Life — Or Something Like It — During Wartime: The Wrenching 'Memoir Of War'
Marguerite waits in a large room for news of her husband. It is the spring of 1945 in Nazi-occupied Paris, and Germany's power is slipping, yet the S.S.'s grip over her home is only becoming bloodier. Marguerite is part of the Resistance, as was her husband, Robert, which is why the Gestapo now has him imprisoned. As she waits for her appointment, she sees a young woman exit from hers — makeup strewn, dress disfigured. She's clearly been violated. But Marguerite doesn't run. She confronts the officer in charge for answers to her husband's capture ... and will confront him again, many more times, before all is said and done.
This is Marguerite Duras, one of France's most renowned writers and beloved by cinephiles for her screenplay to the postwar classic Hiroshima Mon Amour, which told of a failed love between a Frenchwoman and a Japanese man in the aftermath of the atomic bomb. But to find postwar success, she must first survive the war. Based on the book La Douleur, Duras's diaries of her life under Vichy France, Memoir of War is less the story of a wife waiting for her husband than an account of what it means to wait for anyone in wartime. The days are long and interminable; the mind is singularly focused even when it'd rather not be. The film precisely renders for us an emotional agony that never ends.
Marguerite is played by Mélanie Thierry (The Zero Theorem), and the performance is a devastating one: unease and confusion with nowhere to direct it. Thierry's work is all the more impressive because the film never lets us see her character when things are going well, but in her cycles of pacing and smoking, the actress shows us how one lives in a permanent state of rattle.
Marguerite's quest to find Robert isn't born of devotion to a husband, but of a more existential need to rebuild the ground under her feet, and so Thierry never lets her emotional unease be read as mere wifely duty. She matches wits brilliantly with Benoît Magimel as Pierre Rabier, the French Gestapo officer who imprisoned Robert (Magimel puts his powers of charming duplicity to far better use here than in Netflix's horrible series Marseille). Rabier remains confident Germany will pull through, and escorts Marguerite to flirty dinners at collaborator restaurants, where he assures the worried patrons those pesky Allied bombers won't be inching much closer. Unnervingly, he is also a fan of the author's work, suggesting that art can travel to places too dark for its message to penetrate. Their power dynamics briefly shift during an air raid, when the film generates a thrilling image of the two embracing, for indeterminate reasons, under cover of shuttered windows and sirens.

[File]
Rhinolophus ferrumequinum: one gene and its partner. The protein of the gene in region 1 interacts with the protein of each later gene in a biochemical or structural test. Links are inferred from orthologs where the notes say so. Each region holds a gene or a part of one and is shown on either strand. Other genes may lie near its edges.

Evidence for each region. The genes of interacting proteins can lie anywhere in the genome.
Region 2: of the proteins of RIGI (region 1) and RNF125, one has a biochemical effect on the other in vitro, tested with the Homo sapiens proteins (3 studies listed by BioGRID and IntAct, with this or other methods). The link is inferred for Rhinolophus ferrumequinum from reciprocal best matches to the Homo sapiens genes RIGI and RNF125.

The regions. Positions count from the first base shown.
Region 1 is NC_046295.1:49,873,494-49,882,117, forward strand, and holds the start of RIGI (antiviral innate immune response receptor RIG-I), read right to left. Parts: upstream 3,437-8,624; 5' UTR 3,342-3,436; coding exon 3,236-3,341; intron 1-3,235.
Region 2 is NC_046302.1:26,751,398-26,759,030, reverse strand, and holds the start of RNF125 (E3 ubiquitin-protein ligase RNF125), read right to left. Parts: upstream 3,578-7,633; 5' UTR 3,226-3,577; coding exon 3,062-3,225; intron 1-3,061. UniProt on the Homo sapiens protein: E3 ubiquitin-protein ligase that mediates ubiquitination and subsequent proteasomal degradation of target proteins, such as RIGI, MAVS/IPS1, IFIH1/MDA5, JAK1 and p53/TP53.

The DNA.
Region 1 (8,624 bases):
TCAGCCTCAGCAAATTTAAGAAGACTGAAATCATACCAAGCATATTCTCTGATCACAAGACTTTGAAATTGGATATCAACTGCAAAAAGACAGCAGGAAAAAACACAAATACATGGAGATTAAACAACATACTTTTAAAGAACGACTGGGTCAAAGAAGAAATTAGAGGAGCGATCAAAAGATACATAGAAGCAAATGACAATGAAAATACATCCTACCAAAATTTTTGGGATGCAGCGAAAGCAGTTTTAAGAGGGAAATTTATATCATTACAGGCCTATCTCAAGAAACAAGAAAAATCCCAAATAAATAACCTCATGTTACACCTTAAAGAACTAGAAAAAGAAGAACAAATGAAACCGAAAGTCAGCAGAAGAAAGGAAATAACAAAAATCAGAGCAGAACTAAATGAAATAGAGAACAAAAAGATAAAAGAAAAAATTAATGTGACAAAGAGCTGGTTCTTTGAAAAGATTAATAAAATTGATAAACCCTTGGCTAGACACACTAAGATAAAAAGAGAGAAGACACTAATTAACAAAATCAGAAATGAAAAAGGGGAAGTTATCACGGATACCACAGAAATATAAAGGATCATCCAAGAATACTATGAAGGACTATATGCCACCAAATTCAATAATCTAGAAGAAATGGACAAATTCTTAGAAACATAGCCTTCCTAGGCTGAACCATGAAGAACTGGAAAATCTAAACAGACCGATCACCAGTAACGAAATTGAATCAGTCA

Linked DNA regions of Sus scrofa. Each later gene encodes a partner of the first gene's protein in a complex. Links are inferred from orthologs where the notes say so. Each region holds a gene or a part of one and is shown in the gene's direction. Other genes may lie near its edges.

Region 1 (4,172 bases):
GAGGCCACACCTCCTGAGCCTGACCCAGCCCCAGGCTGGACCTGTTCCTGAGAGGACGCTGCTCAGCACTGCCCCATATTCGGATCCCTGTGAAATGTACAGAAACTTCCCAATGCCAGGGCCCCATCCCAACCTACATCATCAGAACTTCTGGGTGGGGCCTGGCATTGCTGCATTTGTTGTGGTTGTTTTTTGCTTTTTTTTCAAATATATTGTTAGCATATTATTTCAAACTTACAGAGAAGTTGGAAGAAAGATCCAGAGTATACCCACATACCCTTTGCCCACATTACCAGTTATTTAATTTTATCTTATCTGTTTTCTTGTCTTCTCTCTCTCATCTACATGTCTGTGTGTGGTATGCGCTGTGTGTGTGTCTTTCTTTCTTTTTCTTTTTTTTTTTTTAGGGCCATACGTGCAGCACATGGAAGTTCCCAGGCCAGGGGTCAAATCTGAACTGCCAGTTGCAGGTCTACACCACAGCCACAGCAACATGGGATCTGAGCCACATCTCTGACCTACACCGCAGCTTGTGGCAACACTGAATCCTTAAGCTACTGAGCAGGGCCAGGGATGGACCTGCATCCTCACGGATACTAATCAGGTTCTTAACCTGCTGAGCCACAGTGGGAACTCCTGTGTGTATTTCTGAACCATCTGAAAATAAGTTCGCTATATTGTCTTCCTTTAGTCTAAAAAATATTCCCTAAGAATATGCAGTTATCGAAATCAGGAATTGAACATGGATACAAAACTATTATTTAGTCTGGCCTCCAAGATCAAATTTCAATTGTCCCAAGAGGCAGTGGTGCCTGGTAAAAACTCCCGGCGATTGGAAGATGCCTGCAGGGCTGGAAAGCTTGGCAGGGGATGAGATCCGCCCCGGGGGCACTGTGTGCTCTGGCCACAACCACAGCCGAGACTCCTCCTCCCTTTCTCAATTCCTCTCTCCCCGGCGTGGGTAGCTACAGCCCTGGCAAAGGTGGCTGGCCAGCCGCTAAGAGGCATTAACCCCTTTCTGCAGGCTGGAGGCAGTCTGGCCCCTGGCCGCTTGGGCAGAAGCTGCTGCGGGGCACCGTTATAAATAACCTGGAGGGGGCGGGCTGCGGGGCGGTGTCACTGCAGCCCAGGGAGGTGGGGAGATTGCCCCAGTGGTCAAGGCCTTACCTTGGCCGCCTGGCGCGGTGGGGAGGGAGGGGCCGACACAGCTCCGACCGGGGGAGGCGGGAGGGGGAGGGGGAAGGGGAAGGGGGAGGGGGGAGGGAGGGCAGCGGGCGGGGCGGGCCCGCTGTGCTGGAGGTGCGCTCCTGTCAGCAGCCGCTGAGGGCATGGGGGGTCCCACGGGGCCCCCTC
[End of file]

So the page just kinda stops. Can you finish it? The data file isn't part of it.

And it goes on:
Memoir of War doesn't allow much for subplots or deviations, which can feel claustrophobic after a while if you find yourself craving anything in the way of forward momentum. Duras's book emphasizes different aspects of the story, but writer-director Emmanuel Finkiel keeps his focus on the difficulties of doing nothing as information fails to arrive. Marguerite has another complicated intimate relationship with Dionys (Benjamin Biolay), her group's Resistance leader, who hovers around the perimeter of her anguish waiting to be invited in. But it's hard to get a good read on their situation, which is mostly expressed by Dionys's opinions on whatever Marguerite happens to be doing.
Considering how formally innovative Hiroshima was – how its mix of voiceover narration, documentary footage and jumbled chronology of scenes turned time itself into a new tool for visual storytelling – it's odd to find Memoir of War attempting few such tricks, especially since both stories deal with deep gashes in historical memory. The movie is clearly putting its actors before any stylistic quirks, and Finkiel makes decisions meant to keep the focus on Thierry's magnificent performance. Several times he depicts Marguerite in two spaces at once, watching herself from the bed or the top of the stairs, a familiar trick that still allows Thierry to show how someone can simultaneously act and feel powerless in extraordinary circumstances.
The most affecting scenes, both for Thierry and for the film as a whole, come in the second half once the war has been "won." Marguerite and Dionys survey the damage for signs of Robert, wondering what good they've done. Other characters, some without names, search desperately for loved ones who haven't returned. And then once Robert is finally located, his barely-alive body practically disintegrating, Marguerite tearfully struggles to comprehend the truth of what may be before her. Thierry delivers one of the most painful scenes of the year as she wails out her devastating emotional contradiction: After having come all this way, having stated so plainly her need to have one specific person next to her in order to survive everything this war has put her through, she might not be able to face that person after all.
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